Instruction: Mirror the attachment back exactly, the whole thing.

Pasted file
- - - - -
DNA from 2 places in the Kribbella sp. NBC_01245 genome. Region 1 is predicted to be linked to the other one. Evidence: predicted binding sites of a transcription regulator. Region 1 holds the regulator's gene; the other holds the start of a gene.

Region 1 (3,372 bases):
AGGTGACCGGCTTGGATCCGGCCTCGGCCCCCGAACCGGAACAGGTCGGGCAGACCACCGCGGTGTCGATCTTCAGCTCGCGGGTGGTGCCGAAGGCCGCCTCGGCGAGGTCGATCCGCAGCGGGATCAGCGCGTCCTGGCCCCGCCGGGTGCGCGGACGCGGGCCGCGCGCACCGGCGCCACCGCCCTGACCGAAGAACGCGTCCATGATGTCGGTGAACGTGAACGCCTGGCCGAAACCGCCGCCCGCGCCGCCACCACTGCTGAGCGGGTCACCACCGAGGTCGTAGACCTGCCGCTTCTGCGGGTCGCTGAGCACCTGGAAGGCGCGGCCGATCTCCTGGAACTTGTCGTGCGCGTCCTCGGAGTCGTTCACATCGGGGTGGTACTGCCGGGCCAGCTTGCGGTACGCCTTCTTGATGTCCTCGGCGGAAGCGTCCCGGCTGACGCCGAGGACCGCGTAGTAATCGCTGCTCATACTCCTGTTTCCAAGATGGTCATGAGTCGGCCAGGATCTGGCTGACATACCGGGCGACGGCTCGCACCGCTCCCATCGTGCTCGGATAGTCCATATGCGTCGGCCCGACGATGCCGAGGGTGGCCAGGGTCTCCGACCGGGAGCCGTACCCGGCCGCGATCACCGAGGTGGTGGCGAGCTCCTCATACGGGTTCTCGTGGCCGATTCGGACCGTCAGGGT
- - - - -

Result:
DNA from 2 places in the Kribbella sp. NBC_01245 genome. Region 1 is predicted to be linked to the other one. Evidence: predicted binding sites of a transcription regulator. Region 1 holds the regulator's gene; the other holds the start of a gene.

Region 1 (3,372 bases):
AGGTGACCGGCTTGGATCCGGCCTCGGCCCCCGAACCGGAACAGGTCGGGCAGACCACCGCGGTGTCGATCTTCAGCTCGCGGGTGGTGCCGAAGGCCGCCTCGGCGAGGTCGATCCGCAGCGGGATCAGCGCGTCCTGGCCCCGCCGGGTGCGCGGACGCGGGCCGCGCGCACCGGCGCCACCGCCCTGACCGAAGAACGCGTCCATGATGTCGGTGAACGTGAACGCCTGGCCGAAACCGCCGCCCGCGCCGCCACCACTGCTGAGCGGGTCACCACCGAGGTCGTAGACCTGCCGCTTCTGCGGGTCGCTGAGCACCTGGAAGGCGCGGCCGATCTCCTGGAACTTGTCGTGCGCGTCCTCGGAGTCGTTCACATCGGGGTGGTACTGCCGGGCCAGCTTGCGGTACGCCTTCTTGATGTCCTCGGCGGAAGCGTCCCGGCTGACGCCGAGGACCGCGTAGTAATCGCTGCTCATACTCCTGTTTCCAAGATGGTCATGAGTCGGCCAGGATCTGGCTGACATACCGGGCGACGGCTCGCACCGCTCCCATCGTGCTCGGATAGTCCATATGCGTCGGCCCGACGATGCCGAGGGTGGCCAGGGTCTCCGACCGGGAGCCGTACCCGGCCGCGATCACCGAGGTGGTGGCGAGCTCCTCATACGGGTTCTCGTGGCCGATTCGGACCGTCAGGGT